The French at the polls to elect their president for the next five-year term
Polling stations for the presidential election in France opened this Sunday at 8 a.m. HL (6 a.m. GMT). The French are called upon to elect their next president and decide between 12 candidates for this first round, the outcome of which is uncertain.
From 8 a.m. and until 7 p.m. HL (or even 8 p.m. in major cities), the French will decide between the candidates, and must guarantee at least two of them to go to the second round.
For this presidential election, 2 facts are new, on the one hand, the rise of the extreme right with for this election 3 candidates who represent the right, on the other hand, the indecision which is at its height among the voters.
Some 48.7 million voters are called to ballot. According to the polls, 3 candidates with different profiles are likely to create a surprise. At their head is President Emmanuel Macron, candidate for a new term, closely followed by the far-right candidate, Marine Le Pen, and closely followed by the left-wing candidate, Jean-Luc Mélenchon.
The latest polls have shown that the gap between Emmanuel Macron and Marine Le Pen continues to narrow, and for this election more than ever, the threat of a shift to the far right is palpable.
Moreover, some commentators believe that Marine Le Pen would have a good chance of becoming president if she passed the second round, given that she would benefit from the votes of Eric Zemmour and Valérie Pécresse, in addition to her own electoral base.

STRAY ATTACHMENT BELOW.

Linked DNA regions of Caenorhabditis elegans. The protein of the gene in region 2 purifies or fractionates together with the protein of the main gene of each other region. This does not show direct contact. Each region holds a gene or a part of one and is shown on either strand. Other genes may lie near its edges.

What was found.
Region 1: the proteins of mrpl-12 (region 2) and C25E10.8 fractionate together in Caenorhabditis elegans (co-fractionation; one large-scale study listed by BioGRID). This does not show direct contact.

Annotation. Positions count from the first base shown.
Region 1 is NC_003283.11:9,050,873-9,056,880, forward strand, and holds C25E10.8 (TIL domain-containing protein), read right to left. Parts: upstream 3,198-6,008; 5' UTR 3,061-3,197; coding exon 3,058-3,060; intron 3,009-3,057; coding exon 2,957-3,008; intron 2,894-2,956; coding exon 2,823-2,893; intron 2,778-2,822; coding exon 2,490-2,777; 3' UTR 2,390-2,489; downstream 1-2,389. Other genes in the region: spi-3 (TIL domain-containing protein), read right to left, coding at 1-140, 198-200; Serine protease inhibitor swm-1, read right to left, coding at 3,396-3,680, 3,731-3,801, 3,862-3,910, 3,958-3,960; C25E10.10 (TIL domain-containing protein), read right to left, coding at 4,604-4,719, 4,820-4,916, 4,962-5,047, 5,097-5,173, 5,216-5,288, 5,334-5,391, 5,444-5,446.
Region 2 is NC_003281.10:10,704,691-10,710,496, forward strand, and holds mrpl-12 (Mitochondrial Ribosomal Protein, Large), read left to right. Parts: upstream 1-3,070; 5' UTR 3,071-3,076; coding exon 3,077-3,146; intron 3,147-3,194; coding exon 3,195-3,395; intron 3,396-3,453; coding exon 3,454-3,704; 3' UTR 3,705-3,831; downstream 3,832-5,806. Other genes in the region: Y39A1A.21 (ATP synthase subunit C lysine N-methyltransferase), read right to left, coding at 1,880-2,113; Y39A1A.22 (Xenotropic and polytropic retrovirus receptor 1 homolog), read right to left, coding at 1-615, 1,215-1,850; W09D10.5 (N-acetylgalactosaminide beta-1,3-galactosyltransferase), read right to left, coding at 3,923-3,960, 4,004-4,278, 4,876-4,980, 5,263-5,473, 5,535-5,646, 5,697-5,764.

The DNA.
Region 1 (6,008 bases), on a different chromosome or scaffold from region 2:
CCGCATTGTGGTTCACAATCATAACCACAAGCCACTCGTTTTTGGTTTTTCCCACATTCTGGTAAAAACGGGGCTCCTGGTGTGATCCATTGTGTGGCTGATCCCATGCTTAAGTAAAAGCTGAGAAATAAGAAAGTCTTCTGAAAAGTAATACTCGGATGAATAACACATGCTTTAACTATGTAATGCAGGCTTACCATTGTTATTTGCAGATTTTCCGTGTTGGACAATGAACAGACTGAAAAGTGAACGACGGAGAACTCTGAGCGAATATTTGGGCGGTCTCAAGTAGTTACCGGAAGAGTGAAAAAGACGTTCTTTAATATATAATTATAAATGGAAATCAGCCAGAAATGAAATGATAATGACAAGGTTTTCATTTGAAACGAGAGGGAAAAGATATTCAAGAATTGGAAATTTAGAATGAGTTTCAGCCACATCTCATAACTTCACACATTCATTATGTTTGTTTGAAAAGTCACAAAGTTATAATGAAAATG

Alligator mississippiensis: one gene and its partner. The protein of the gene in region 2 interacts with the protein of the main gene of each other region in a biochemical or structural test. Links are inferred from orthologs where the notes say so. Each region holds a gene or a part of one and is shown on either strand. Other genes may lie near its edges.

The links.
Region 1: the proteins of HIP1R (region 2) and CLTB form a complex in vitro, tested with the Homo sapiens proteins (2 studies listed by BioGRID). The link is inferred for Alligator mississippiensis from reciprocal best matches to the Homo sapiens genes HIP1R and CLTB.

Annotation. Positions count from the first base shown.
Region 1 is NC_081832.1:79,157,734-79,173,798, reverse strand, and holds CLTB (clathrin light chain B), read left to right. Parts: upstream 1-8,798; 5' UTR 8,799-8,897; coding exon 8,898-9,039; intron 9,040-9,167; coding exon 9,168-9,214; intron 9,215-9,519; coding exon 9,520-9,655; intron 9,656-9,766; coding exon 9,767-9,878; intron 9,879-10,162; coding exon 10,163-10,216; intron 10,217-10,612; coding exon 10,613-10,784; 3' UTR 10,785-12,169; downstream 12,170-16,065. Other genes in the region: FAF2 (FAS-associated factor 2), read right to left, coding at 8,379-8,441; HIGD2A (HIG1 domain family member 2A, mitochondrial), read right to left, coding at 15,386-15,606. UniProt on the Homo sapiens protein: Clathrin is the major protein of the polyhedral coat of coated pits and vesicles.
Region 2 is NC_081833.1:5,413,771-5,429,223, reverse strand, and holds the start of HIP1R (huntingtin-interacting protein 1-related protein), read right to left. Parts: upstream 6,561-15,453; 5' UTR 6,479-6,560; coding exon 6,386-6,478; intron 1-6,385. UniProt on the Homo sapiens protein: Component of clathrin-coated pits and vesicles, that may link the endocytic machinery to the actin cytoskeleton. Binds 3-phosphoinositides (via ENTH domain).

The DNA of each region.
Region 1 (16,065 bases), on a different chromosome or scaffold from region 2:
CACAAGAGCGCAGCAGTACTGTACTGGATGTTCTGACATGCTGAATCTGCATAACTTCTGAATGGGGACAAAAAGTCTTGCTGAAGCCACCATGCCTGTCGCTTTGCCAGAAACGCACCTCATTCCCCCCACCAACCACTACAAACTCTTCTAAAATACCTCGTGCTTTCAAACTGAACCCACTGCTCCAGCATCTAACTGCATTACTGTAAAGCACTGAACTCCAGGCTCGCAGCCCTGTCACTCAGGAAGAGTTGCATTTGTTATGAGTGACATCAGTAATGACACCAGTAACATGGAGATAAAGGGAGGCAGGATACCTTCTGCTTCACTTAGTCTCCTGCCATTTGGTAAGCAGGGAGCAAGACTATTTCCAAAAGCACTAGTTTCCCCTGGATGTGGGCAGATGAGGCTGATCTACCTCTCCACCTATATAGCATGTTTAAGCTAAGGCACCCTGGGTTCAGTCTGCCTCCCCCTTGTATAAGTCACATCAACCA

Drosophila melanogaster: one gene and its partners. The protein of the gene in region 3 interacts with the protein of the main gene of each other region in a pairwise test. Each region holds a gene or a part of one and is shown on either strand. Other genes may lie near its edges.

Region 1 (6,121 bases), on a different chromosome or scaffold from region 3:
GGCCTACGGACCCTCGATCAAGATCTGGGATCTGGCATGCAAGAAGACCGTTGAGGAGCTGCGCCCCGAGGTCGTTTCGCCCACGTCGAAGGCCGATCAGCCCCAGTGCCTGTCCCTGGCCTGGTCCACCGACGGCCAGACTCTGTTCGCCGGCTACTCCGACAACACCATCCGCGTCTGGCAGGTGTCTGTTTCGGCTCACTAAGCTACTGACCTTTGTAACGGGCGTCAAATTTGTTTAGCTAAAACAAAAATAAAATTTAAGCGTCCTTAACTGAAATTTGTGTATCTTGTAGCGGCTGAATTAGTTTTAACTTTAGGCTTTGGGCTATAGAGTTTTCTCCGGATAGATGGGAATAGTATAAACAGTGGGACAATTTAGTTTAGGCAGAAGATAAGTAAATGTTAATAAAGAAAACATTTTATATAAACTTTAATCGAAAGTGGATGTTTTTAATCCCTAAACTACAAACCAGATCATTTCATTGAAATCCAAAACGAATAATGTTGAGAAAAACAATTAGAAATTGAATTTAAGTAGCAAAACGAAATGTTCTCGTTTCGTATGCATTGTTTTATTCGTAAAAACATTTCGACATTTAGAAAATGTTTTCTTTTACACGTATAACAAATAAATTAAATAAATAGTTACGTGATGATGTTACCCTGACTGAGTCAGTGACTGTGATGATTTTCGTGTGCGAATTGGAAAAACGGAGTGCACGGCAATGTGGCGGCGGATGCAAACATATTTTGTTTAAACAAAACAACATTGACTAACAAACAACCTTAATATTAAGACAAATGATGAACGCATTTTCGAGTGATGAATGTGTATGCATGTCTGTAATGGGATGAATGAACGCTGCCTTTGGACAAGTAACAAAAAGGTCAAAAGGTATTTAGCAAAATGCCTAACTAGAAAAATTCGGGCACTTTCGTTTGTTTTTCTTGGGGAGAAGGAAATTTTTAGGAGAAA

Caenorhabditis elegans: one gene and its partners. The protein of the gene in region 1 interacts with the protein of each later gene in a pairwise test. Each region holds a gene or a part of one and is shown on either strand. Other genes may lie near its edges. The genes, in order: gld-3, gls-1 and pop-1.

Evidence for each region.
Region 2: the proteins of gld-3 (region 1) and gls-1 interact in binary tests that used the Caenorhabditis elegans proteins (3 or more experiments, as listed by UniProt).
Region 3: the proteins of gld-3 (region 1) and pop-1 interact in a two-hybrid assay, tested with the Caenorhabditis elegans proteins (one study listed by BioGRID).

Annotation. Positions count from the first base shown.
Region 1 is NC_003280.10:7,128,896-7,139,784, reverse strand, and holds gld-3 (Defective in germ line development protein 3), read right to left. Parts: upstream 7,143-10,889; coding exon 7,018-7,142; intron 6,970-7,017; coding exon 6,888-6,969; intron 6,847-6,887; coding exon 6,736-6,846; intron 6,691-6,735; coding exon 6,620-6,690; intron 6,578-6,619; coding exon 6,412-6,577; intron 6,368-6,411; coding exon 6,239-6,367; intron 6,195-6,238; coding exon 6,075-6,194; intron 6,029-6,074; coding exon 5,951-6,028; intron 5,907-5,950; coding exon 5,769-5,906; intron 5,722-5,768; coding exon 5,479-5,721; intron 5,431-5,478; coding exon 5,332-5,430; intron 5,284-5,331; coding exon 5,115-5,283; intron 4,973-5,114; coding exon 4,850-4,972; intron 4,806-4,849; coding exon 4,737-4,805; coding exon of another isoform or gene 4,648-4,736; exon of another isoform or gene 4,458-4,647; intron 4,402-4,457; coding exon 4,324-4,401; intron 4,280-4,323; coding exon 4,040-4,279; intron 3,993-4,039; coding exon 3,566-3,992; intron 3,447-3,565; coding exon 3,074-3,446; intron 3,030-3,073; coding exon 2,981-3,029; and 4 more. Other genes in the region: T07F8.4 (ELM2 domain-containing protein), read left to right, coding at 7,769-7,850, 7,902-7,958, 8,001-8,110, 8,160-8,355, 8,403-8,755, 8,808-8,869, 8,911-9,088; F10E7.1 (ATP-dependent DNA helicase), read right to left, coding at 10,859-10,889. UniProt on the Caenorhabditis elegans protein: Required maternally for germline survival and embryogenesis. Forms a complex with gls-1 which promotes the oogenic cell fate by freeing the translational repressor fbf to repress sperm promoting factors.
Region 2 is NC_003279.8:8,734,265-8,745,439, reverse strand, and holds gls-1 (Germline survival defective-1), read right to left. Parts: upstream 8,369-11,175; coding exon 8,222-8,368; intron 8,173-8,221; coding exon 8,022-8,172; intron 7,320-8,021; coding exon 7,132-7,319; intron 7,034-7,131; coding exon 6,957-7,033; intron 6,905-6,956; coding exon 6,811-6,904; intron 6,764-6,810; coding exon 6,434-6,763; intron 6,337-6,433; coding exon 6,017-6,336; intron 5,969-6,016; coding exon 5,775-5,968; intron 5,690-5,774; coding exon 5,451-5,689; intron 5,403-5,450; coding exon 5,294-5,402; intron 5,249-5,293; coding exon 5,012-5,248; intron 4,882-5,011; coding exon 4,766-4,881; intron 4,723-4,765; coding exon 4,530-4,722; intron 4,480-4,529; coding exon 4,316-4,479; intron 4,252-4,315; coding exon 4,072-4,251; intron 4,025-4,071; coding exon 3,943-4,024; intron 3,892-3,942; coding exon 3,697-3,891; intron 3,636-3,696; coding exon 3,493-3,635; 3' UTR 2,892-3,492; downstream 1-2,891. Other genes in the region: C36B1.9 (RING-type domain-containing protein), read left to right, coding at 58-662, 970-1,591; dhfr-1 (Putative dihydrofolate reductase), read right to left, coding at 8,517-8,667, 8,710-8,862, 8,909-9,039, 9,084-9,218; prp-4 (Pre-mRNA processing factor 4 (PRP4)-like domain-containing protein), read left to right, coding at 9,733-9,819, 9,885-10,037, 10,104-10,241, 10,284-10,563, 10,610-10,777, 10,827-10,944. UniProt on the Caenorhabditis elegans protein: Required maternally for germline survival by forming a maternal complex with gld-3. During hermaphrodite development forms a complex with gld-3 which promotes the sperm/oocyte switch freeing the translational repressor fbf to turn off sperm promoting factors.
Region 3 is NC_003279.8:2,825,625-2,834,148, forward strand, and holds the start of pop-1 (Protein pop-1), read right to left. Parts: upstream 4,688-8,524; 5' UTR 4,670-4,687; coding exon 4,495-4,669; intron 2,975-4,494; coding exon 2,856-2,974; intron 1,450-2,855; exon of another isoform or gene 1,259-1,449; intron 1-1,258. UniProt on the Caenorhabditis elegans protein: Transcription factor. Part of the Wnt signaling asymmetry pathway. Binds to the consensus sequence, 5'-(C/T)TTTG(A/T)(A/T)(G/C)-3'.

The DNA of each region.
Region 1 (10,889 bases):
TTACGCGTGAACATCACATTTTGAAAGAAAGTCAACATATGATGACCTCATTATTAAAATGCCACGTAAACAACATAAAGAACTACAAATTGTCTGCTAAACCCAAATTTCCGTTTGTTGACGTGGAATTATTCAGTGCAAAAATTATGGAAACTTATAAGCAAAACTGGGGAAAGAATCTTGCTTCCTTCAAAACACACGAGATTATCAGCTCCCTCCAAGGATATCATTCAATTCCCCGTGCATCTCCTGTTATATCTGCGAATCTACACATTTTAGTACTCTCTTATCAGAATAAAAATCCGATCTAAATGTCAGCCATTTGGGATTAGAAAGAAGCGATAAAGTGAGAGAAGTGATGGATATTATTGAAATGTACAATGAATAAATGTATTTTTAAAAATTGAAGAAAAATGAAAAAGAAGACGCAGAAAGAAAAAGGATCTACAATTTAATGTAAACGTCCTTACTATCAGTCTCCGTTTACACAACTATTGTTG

Thus, several voices call for blocking the far right by voting “useful” for the candidate with the best chance of avoiding an ultranationalist turn in France.
The candidates compete to take the Elysée, for 5 years. The French electoral system is done in two rounds if a clear majority is not clear. To be elected in the first round, a candidate must collect 50% of the votes +1.
This year, two other major issues could be decisive, the abstention rate and the number of undecided on the eve of the election. If the abstention rate turns out to be high, it could work in favor of the candidates with the most loyal and galvanized electoral base, and in this case, it would be the camp of the extreme right.
The undecided are disappointed with the current policy, in particular because of the break-up of the traditional left which normally opposes the extreme right. After two years of a pandemic that had a strong blow to the morale of the French and a period of war in Ukraine, the atmosphere of this electoral campaign was gloomy.
A candidate can also create the surprise: Jean Luc Mélenchon. The boss of rebellious France could be the choice of the undecided and the disappointed and at the same time, block the far right with his program focused on purchasing power and his humanist discourse. However, the outcome of this election remains more uncertain than ever.